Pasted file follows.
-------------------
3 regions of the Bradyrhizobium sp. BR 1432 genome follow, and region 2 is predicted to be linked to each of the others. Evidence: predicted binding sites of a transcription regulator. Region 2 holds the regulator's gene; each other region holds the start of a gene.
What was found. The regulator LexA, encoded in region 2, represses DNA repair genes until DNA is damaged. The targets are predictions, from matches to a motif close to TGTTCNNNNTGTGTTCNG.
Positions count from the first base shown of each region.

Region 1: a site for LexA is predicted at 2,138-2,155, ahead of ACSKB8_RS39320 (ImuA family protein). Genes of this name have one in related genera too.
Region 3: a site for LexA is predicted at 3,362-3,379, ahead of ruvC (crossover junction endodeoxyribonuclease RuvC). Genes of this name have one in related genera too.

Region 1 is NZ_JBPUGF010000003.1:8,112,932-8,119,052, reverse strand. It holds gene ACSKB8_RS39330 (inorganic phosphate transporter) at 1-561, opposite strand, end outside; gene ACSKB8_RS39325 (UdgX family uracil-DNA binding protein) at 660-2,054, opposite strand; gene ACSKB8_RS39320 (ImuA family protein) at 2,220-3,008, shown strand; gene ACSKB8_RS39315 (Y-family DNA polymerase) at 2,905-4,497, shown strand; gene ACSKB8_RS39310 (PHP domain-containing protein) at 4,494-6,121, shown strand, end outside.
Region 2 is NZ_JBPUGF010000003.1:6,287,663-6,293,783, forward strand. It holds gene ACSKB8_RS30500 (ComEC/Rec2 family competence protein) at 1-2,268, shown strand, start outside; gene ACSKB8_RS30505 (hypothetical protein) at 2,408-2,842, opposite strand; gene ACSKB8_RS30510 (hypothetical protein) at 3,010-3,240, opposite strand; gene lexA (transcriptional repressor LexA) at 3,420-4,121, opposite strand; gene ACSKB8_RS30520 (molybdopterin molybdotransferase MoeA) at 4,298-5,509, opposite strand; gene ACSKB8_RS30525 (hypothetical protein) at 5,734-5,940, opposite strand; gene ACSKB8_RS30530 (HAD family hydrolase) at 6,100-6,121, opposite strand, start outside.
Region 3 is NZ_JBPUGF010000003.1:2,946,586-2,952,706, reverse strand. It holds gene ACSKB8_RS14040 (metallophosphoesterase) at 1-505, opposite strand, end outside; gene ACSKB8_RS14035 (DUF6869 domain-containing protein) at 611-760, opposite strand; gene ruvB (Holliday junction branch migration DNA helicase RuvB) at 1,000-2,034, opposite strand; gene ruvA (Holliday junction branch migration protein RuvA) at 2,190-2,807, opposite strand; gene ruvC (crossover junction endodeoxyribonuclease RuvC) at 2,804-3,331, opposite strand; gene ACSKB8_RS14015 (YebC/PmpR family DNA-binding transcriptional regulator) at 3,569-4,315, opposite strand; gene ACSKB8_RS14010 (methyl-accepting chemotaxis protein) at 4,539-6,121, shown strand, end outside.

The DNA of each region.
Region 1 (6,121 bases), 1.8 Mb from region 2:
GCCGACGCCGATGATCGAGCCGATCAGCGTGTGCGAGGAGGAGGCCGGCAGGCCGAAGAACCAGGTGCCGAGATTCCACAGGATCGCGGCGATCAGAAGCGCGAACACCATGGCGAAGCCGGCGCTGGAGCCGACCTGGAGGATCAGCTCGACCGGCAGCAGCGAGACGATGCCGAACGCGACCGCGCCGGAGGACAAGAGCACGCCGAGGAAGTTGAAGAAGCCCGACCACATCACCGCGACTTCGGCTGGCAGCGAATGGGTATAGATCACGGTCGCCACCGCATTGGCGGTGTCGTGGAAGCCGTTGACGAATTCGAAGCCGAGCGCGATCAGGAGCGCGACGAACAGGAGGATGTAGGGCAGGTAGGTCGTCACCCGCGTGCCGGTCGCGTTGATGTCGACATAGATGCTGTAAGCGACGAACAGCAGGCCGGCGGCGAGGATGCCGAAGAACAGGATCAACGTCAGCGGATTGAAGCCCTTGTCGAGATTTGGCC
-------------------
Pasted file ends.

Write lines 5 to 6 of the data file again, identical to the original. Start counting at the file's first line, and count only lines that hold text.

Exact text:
Region 3: a site for LexA is predicted at 3,362-3,379, ahead of ruvC (crossover junction endodeoxyribonuclease RuvC). Genes of this name have one in related genera too.

Region 1 is NZ_JBPUGF010000003.1:8,112,932-8,119,052, reverse strand. It holds gene ACSKB8_RS39330 (inorganic phosphate transporter) at 1-561, opposite strand, end outside; gene ACSKB8_RS39325 (UdgX family uracil-DNA binding protein) at 660-2,054, opposite strand; gene ACSKB8_RS39320 (ImuA family protein) at 2,220-3,008, shown strand; gene ACSKB8_RS39315 (Y-family DNA polymerase) at 2,905-4,497, shown strand; gene ACSKB8_RS39310 (PHP domain-containing protein) at 4,494-6,121, shown strand, end outside.